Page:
We vacuum our floors and clean our windows, but why don’t we take more care of the piece of furniture we spend one-third of our life on — our mattress.
On average, a mattress has a lifespan of seven to ten years. Over that time span, your mattress becomes soiled with bacteria, allergens, dust mites and bodily fluid.
Dust mites are a tiny bug that are invisible to the bare eye. These pesky creatures are known for feeding on tiny flakes of human skin and producing allergens that we inhale when we sleep. For individuals that are prone to allergies, these little pests might be the trigger. The average used mattress is home to anywhere from 100,000 to 10 million dust mites. Yikes!
Your bed should be a place you are recharged and restored, not a place that makes you sick. This guide is designed to teach you how to keep your mattress safe and sanitary in four easy steps (so you can rest easy at night).
Wash your sheets regularly
According to a study by Mattress Advisor, the average American changes their sheets every 24 days. That’s a lot of opportunity to leave dead skin cells, sweat, body oil and love juices behind. That’s why experts recommend washing or changing your sheets every week.
When washing your sheets, avoid jamming too many in the washer at once. Not only does overloading the washer machine harm your appliance, but your laundry doesn’t come out as clean. That’s because when a washer is jammed packed it’s harder for the detergent to move around and get the job done. You should also avoid washing your sheets with other items to prevent tangling. As always, wash with similar colors.
As a rule of thumb, make sure to check the label for washing instructions; however, cotton sheets are normally okay on any cycle. Be sure to choose the appropriate soil level of your sheets, but beware that over-washing your sheets can cause them to wear out faster.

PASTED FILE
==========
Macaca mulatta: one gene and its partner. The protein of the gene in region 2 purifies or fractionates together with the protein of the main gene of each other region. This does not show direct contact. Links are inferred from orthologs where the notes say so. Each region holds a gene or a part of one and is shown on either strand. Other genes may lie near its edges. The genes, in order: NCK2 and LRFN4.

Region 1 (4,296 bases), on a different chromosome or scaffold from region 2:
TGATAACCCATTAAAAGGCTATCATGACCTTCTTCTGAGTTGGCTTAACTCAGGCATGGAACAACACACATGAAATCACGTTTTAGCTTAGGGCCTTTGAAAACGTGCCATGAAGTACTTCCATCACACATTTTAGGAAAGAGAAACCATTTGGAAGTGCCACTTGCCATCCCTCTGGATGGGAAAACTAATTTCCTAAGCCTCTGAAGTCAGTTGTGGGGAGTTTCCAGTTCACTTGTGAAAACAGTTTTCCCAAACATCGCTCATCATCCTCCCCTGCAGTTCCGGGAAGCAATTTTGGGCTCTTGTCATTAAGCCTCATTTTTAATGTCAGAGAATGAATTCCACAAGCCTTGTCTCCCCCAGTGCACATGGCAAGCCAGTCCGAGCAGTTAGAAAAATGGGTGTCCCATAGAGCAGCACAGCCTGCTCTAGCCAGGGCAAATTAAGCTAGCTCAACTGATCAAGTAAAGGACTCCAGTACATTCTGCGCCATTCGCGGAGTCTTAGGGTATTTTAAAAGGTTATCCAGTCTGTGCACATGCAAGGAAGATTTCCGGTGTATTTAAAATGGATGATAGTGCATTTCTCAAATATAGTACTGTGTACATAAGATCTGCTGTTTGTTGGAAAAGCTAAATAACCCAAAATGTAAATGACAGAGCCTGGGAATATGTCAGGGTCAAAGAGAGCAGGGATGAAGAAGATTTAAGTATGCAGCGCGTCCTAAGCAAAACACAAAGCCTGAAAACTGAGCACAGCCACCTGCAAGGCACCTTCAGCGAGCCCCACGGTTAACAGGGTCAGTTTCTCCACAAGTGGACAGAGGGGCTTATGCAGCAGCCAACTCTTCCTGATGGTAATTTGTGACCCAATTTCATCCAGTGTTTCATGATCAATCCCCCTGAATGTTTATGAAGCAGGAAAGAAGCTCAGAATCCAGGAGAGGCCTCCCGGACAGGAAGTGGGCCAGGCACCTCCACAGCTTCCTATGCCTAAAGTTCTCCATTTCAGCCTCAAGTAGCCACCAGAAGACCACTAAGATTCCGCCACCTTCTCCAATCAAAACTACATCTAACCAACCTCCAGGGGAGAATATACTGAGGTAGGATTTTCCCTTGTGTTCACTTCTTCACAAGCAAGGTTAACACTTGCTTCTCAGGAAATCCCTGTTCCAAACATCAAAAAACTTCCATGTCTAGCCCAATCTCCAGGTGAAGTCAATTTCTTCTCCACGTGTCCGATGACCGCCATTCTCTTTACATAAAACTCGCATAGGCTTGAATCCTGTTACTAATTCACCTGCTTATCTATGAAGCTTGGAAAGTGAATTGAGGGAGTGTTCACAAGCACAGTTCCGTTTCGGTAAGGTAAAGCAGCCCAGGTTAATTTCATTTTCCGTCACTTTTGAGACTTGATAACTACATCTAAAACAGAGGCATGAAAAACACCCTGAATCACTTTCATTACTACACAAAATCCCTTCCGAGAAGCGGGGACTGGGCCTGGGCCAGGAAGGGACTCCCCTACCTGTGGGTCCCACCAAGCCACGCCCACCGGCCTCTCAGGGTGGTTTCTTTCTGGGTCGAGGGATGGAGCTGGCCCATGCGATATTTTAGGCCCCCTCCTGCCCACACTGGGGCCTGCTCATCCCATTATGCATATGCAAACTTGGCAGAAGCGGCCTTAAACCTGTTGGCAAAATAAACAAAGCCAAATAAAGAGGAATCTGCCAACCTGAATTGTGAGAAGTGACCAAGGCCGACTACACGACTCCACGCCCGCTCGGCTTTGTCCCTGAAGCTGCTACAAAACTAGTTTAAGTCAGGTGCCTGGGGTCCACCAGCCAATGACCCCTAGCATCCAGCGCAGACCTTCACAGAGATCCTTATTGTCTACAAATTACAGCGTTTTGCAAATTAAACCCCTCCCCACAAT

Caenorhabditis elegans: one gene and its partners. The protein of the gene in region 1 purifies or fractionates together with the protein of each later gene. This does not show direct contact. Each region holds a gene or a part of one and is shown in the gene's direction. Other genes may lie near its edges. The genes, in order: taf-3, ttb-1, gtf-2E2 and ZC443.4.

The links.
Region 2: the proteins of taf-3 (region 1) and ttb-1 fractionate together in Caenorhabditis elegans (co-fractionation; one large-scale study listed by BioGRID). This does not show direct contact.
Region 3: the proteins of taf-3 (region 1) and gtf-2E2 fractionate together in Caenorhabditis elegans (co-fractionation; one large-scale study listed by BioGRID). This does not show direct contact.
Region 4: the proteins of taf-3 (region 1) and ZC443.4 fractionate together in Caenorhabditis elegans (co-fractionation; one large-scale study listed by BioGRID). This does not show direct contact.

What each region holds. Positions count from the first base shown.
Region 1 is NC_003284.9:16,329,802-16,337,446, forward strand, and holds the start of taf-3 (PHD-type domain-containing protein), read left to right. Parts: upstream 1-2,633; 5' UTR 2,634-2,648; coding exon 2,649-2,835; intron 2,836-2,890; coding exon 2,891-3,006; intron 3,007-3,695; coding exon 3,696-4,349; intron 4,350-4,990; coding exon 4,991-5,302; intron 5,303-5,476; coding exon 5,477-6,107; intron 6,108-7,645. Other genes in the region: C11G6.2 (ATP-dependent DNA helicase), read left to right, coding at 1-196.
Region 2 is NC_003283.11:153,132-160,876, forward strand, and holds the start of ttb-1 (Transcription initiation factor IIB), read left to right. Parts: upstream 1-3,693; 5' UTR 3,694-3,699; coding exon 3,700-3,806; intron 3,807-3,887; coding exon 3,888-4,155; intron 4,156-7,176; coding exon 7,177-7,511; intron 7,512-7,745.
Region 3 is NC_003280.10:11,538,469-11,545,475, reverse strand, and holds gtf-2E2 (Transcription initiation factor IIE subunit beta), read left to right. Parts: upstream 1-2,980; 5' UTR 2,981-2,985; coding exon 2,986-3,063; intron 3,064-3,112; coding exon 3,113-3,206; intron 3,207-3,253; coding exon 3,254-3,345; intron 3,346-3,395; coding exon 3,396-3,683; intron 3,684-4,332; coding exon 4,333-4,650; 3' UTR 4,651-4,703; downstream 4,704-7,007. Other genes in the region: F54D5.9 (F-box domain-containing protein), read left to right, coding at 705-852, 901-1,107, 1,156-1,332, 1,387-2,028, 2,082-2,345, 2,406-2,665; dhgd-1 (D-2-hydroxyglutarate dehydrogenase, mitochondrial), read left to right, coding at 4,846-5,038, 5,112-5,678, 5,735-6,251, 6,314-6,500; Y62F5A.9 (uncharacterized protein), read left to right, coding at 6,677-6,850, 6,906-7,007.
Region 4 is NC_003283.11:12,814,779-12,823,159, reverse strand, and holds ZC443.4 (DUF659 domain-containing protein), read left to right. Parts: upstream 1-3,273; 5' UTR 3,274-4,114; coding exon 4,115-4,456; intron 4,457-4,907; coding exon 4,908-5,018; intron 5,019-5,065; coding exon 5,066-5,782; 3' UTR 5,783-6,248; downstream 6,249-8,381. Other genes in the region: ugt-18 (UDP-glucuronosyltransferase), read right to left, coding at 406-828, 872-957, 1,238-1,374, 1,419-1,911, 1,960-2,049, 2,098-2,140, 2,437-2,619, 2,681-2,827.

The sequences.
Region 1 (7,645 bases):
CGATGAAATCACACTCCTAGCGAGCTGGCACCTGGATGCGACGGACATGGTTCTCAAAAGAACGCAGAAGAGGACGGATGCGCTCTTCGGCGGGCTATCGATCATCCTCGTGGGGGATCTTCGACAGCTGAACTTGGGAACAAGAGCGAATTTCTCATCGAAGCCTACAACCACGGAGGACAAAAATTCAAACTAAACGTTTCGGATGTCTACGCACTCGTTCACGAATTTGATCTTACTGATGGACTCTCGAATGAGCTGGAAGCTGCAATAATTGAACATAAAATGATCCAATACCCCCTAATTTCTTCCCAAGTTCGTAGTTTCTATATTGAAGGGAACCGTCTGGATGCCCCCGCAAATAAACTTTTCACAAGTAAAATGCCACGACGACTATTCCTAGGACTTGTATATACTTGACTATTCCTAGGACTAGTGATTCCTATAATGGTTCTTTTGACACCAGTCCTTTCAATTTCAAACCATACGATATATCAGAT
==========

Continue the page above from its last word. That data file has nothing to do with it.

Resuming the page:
While any water temperature will do, it’s recommended you wash your sheets in warmer water during flu season to reduce the amount of allergens.
Use a mattress protector
Another great way to keep your mattress clean is to add an extra layer of protection.
Neil Seed, the founder of the Odd Mattress Company, explains using a mattress protector acts as an extra barrier between you and your body.
Inevitably, bacteria and debris found on and in our mattress is going to build up overtime. You can think of a mattress protector as the shield between you and that bacteria. This build up of bacteria starts with our own dead skin cells and eventually leads to microbes settling in, according to Philip Tierno, a microbiologist at New York University.
Here’s what you should look for in a mattress protector:
- Look for a mattress protector that covers 100% of the bed. Some protectors come in the form of a fitted sheet. However, for optimal protection, look for an encasement that zips on and covers the entire surface area.
- If you are prone to sleeping hot or are shopping for a child, you may consider getting a waterproof mattress protector. This type of protector will protect against, spills, sweat and other fluids that pose a threat to your mattress’ cleanliness.
- To keep the health of your mattress top notch, find a protector that is machine washable. You won’t want your shield against the imminent bacteria getting soiled.
Other benefits of mattress protectors include helping stabilize your body temperature and prolonging the lifespan of your mattress.
Air it out
Dust mites thrive in warm, moist environments. However, when humidity levels drop, dust mites die. Stripping your bed of its sheets will remove the moisture dust mites need to thrive, causing them to dehydrate and die, according to Dr. Stephen Pretlove.
Airing out your mattress each day is a great way to rid it of dust mites and reduce allergens.
To air out your mattress, you don’t have to do any heavy lifting. Simply pull off all the linens and protectors and let the mattress breathe. Take it one step further and open the blinds of a nearby window to let the sun dry out your mattress even more.
Allow your bed to breathe for at least a couple hours each day before making it.
Vacuum your mattress
Speaking of airing out, according to Adrian Leary from Revival Beds & Mattresses, while your mattress is exposed, you should run the vacuum over the surface to collect any dust or dead skin cells that might linger otherwise. The upholstery attachment will work just fine unless you prefer to invest in a serious mite-sucking hand vac. Pay close attention to the seams and divots as that is the most common place for dust mites to thrive.
To take your cleaning a step further, sprinkle baking soda all over the surface of the mattress and let it sit for an hour. According to the GJP Carpet Cleaning Company, baking soda will suck up any lingering odours. Once the baking soda is done working its magic, suck it up with the vacuum.
By doing this every three months, you will keep your mattress hygiene in good standing.
Now you can sleep easy at night knowing you are preventing your mattress from becoming the breeding ground for bacteria.
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